Cornwall
    Now here is something that I have been called xenophobic about on Facebook. A bee in my bonnet is the lack of teaching and singing of English songs in English schools. It puzzles me that it seems that all countries nurture a corpus of traditional songs except ours. And we talk about the destruction of cultures in foreign lands. I could go on that if a "folk song" is taught in a school it is more likely to be imported than one of ours. Fine if all are taught but they are not.
     
  5. dannyk64

    dannyk64 Full Member

    Joined:
    Apr 1, 2015
    Messages:
    106
    Likes Received:
    17
    Location:
    Nottingham
    The English culture is not going anywhere, English songs are sang and English literature is read in schools the country over. The idea that the countries culture is being eroded is pretty hyperbolic.
     
  6. boatman

    boatman Bushcrafter (boy, I've got a lot to say!)

    Joined:
    Feb 20, 2007
    Messages:
    2,444
    Likes Received:
    4
    Location:
    Cornwall
    Optimist! Care to give references of such singing etc?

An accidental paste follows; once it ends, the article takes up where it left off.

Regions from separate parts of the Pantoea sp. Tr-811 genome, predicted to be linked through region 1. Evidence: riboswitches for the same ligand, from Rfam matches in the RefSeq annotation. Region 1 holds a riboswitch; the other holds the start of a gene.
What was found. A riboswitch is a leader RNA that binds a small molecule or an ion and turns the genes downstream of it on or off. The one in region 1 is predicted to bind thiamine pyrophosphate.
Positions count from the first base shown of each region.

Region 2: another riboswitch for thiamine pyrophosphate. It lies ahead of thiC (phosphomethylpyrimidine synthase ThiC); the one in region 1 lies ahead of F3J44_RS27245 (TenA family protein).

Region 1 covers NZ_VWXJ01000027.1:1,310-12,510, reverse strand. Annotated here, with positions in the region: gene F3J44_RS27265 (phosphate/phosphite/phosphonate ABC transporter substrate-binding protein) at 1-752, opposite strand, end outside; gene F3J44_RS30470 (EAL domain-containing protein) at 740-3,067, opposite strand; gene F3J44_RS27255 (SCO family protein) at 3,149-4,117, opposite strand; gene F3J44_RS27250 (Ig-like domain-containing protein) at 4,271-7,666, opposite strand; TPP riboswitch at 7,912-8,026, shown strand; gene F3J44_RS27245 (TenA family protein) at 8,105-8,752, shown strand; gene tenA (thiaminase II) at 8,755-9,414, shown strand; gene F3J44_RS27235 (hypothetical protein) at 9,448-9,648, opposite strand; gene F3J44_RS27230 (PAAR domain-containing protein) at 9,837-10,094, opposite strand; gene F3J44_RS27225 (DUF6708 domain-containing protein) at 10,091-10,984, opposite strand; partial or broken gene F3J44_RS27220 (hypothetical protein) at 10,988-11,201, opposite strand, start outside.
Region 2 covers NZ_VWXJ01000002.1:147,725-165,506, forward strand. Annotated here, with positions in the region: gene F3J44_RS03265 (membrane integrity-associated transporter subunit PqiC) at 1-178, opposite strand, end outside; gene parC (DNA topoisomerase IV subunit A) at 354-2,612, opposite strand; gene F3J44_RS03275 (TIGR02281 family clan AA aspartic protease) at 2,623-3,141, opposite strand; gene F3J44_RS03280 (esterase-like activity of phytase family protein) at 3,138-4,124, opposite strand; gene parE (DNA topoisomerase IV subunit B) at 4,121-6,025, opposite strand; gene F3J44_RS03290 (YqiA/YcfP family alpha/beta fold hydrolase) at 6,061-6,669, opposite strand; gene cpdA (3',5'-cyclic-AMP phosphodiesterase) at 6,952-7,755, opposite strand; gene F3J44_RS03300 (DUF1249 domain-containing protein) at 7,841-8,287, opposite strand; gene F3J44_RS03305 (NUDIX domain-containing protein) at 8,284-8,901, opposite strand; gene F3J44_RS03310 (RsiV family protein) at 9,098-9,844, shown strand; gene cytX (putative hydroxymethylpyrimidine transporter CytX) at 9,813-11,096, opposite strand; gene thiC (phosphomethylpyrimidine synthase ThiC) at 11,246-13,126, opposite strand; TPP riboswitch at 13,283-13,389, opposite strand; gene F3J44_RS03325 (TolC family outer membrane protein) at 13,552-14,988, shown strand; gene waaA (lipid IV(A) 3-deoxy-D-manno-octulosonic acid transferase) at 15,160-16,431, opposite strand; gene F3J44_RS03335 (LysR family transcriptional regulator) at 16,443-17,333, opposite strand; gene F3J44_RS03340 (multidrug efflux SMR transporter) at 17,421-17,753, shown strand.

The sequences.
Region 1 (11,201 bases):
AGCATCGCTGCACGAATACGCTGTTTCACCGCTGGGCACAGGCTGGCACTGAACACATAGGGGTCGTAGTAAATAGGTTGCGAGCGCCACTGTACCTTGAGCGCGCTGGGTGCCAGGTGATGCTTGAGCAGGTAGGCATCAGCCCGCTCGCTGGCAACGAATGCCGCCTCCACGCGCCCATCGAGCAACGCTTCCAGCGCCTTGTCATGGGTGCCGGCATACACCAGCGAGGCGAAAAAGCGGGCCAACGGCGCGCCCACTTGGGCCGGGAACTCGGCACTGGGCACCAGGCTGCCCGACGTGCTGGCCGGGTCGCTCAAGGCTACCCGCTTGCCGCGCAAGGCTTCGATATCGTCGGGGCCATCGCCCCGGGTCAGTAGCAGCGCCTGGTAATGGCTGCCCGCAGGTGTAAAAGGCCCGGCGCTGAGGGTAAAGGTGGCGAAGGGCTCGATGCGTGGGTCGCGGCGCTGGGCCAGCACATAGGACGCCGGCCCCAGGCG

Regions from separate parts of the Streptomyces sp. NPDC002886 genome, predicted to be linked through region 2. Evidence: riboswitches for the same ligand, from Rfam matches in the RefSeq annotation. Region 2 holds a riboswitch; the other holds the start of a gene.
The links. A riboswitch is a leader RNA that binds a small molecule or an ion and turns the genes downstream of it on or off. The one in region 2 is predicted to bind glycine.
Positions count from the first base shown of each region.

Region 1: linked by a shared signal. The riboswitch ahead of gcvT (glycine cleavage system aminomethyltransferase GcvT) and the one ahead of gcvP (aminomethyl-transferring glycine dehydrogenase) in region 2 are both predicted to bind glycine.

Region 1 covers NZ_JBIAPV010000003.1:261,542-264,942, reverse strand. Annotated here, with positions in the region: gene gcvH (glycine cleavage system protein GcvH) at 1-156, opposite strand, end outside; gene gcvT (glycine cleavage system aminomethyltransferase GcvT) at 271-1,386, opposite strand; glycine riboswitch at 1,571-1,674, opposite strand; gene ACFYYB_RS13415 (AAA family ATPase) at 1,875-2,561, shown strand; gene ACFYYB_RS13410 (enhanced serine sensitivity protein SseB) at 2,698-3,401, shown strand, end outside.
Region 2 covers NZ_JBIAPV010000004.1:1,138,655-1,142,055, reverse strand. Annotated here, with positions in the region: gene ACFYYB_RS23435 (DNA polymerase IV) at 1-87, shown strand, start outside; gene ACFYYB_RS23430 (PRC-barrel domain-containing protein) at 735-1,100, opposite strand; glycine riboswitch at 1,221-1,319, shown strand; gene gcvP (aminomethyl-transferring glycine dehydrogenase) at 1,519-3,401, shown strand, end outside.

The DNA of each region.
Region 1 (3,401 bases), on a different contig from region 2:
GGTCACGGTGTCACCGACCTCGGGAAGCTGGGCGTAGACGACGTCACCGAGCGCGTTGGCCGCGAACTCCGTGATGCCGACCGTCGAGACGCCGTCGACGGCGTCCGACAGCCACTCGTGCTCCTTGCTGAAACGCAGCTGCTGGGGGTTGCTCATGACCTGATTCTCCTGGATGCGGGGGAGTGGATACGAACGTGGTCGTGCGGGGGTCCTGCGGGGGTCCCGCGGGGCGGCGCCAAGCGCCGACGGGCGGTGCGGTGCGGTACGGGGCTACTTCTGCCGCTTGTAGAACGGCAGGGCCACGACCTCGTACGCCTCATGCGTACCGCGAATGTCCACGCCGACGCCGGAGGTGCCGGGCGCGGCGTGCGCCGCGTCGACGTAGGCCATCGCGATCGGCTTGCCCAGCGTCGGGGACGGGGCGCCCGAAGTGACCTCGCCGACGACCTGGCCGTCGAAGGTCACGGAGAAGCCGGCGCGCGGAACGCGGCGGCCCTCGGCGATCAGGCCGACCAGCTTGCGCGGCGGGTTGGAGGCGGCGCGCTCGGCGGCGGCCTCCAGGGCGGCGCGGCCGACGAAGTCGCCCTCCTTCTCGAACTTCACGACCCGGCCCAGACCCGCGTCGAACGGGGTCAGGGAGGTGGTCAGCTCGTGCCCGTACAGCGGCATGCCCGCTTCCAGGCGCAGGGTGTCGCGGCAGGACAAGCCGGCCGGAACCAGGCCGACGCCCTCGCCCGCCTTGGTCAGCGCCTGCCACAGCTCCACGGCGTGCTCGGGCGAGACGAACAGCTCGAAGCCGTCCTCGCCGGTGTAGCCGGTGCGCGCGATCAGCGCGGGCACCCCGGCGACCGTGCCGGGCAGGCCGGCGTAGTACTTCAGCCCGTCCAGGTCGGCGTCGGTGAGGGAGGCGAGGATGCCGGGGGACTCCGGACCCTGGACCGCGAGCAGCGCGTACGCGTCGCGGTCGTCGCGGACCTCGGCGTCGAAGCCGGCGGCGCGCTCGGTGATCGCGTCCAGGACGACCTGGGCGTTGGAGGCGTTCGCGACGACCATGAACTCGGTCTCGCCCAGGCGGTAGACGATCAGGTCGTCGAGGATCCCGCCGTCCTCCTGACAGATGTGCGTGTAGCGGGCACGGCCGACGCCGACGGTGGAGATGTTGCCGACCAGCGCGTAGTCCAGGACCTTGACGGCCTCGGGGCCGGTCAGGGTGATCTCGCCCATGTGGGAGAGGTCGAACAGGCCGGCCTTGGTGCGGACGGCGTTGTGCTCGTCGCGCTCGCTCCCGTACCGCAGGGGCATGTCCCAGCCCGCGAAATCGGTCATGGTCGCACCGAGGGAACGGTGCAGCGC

7. boatman

    boatman Bushcrafter (boy, I've got a lot to say!)

    Joined:
    Feb 20, 2007
    Messages:
    2,444
    Likes Received:
    4
    Location:
    Cornwall
    Funny how the response to claims of decline in culture of this country is denial while we are asked to accept without query claims for similar in other countries.
     
  8. rik_uk3

    rik_uk3 Banned

    Joined:
    Jun 10, 2006
    Messages:
    13,320
    Likes Received:
    19
    Location:
    south wales
    A big hurdle to overcome is the fact that youngsters have no interest in learning Welsh, certainly in the industrial south... the language was beaten out of folk not that many years agao https://en.wikipedia.org/wiki/Welsh_Not
     
  9. dannyk64

    dannyk64 Full Member

    Joined:
    Apr 1, 2015
    Messages:
    106
    Likes Received:
    17
    Location:
    Nottingham
    Pessimist! I went to a state run catholic school in Nottingham leaving in 2012 and we where taught traditional English songs (despite much complaining). Orchestra which included singing was a compulsory part of the curriculum as it is in many schools. Jerusalem, God save the queen, Rule Britannia, land of hope and glory are just some of the songs I remember being taught. Never mind all the hymns we were made to chant most of which were written in England have been sung by the English for hundreds of years.